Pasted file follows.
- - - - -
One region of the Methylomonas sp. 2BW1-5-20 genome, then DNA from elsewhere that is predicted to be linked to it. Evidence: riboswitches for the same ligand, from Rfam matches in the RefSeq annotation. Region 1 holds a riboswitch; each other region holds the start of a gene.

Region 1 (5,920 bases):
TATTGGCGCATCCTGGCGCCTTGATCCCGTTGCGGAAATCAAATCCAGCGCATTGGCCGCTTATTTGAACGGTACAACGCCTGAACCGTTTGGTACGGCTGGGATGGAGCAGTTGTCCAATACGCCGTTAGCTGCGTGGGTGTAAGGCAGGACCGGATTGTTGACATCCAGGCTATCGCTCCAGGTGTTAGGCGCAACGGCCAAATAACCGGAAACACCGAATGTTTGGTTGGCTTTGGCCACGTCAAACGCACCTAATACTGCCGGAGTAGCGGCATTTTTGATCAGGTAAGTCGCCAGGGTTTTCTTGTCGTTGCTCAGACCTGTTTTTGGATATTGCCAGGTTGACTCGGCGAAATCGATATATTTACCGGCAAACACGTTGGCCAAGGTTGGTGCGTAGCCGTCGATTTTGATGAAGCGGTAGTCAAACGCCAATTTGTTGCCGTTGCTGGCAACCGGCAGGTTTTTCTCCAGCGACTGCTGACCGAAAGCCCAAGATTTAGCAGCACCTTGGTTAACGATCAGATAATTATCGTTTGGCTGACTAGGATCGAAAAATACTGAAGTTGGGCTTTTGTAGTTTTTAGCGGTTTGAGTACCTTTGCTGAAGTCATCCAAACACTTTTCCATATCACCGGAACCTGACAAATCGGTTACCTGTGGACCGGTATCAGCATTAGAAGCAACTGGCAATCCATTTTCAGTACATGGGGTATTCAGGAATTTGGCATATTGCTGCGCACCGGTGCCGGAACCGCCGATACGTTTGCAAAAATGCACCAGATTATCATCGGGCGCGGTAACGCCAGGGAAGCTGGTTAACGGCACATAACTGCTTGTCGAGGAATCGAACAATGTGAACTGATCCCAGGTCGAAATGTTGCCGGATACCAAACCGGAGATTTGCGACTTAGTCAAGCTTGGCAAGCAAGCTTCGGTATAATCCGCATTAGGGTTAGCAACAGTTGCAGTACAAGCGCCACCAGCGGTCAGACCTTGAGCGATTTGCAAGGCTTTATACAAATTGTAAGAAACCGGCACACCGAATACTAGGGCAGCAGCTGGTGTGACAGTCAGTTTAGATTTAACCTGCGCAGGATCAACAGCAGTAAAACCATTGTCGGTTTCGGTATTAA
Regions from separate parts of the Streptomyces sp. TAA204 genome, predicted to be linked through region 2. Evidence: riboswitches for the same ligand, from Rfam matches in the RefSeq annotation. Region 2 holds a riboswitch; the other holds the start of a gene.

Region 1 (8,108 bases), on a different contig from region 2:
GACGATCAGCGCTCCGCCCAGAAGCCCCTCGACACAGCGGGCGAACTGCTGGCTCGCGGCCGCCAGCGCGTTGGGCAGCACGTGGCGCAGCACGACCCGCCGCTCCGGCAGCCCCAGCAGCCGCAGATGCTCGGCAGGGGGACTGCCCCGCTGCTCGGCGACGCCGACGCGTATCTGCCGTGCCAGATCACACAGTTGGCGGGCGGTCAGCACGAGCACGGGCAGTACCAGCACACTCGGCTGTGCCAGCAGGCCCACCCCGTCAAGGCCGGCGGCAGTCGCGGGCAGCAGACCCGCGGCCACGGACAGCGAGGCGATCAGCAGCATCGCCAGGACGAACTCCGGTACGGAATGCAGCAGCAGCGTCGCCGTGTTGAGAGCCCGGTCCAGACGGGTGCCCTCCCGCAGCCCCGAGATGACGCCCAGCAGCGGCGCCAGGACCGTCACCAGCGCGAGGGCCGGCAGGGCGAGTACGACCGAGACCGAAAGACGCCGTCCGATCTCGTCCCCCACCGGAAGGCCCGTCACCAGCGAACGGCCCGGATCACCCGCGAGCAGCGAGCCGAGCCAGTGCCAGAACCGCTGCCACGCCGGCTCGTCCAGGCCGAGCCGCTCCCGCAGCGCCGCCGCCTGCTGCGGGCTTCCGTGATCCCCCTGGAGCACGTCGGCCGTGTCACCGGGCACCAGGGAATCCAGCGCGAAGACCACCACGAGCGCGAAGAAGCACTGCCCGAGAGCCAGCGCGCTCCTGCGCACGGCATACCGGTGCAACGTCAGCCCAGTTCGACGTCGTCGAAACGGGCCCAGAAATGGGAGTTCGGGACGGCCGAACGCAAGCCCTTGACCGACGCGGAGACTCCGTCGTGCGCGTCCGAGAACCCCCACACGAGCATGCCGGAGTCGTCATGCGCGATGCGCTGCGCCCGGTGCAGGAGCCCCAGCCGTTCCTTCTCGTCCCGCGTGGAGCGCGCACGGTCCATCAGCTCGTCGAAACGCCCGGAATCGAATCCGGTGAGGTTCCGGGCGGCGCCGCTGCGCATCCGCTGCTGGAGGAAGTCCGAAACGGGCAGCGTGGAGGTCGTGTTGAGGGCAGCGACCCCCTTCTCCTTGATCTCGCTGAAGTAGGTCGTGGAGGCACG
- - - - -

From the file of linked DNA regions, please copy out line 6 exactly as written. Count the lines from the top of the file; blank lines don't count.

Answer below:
GACGATCAGCGCTCCGCCCAGAAGCCCCTCGACACAGCGGGCGAACTGCTGGCTCGCGGCCGCCAGCGCGTTGGGCAGCACGTGGCGCAGCACGACCCGCCGCTCCGGCAGCCCCAGCAGCCGCAGATGCTCGGCAGGGGGACTGCCCCGCTGCTCGGCGACGCCGACGCGTATCTGCCGTGCCAGATCACACAGTTGGCGGGCGGTCAGCACGAGCACGGGCAGTACCAGCACACTCGGCTGTGCCAGCAGGCCCACCCCGTCAAGGCCGGCGGCAGTCGCGGGCAGCAGACCCGCGGCCACGGACAGCGAGGCGATCAGCAGCATCGCCAGGACGAACTCCGGTACGGAATGCAGCAGCAGCGTCGCCGTGTTGAGAGCCCGGTCCAGACGGGTGCCCTCCCGCAGCCCCGAGATGACGCCCAGCAGCGGCGCCAGGACCGTCACCAGCGCGAGGGCCGGCAGGGCGAGTACGACCGAGACCGAAAGACGCCGTCCGATCTCGTCCCCCACCGGAAGGCCCGTCACCAGCGAACGGCCCGGATCACCCGCGAGCAGCGAGCCGAGCCAGTGCCAGAACCGCTGCCACGCCGGCTCGTCCAGGCCGAGCCGCTCCCGCAGCGCCGCCGCCTGCTGCGGGCTTCCGTGATCCCCCTGGAGCACGTCGGCCGTGTCACCGGGCACCAGGGAATCCAGCGCGAAGACCACCACGAGCGCGAAGAAGCACTGCCCGAGAGCCAGCGCGCTCCTGCGCACGGCATACCGGTGCAACGTCAGCCCAGTTCGACGTCGTCGAAACGGGCCCAGAAATGGGAGTTCGGGACGGCCGAACGCAAGCCCTTGACCGACGCGGAGACTCCGTCGTGCGCGTCCGAGAACCCCCACACGAGCATGCCGGAGTCGTCATGCGCGATGCGCTGCGCCCGGTGCAGGAGCCCCAGCCGTTCCTTCTCGTCCCGCGTGGAGCGCGCACGGTCCATCAGCTCGTCGAAACGCCCGGAATCGAATCCGGTGAGGTTCCGGGCGGCGCCGCTGCGCATCCGCTGCTGGAGGAAGTCCGAAACGGGCAGCGTGGAGGTCGTGTTGAGGGCAGCGACCCCCTTCTCCTTGATCTCGCTGAAGTAGGTCGTGGAGGCACG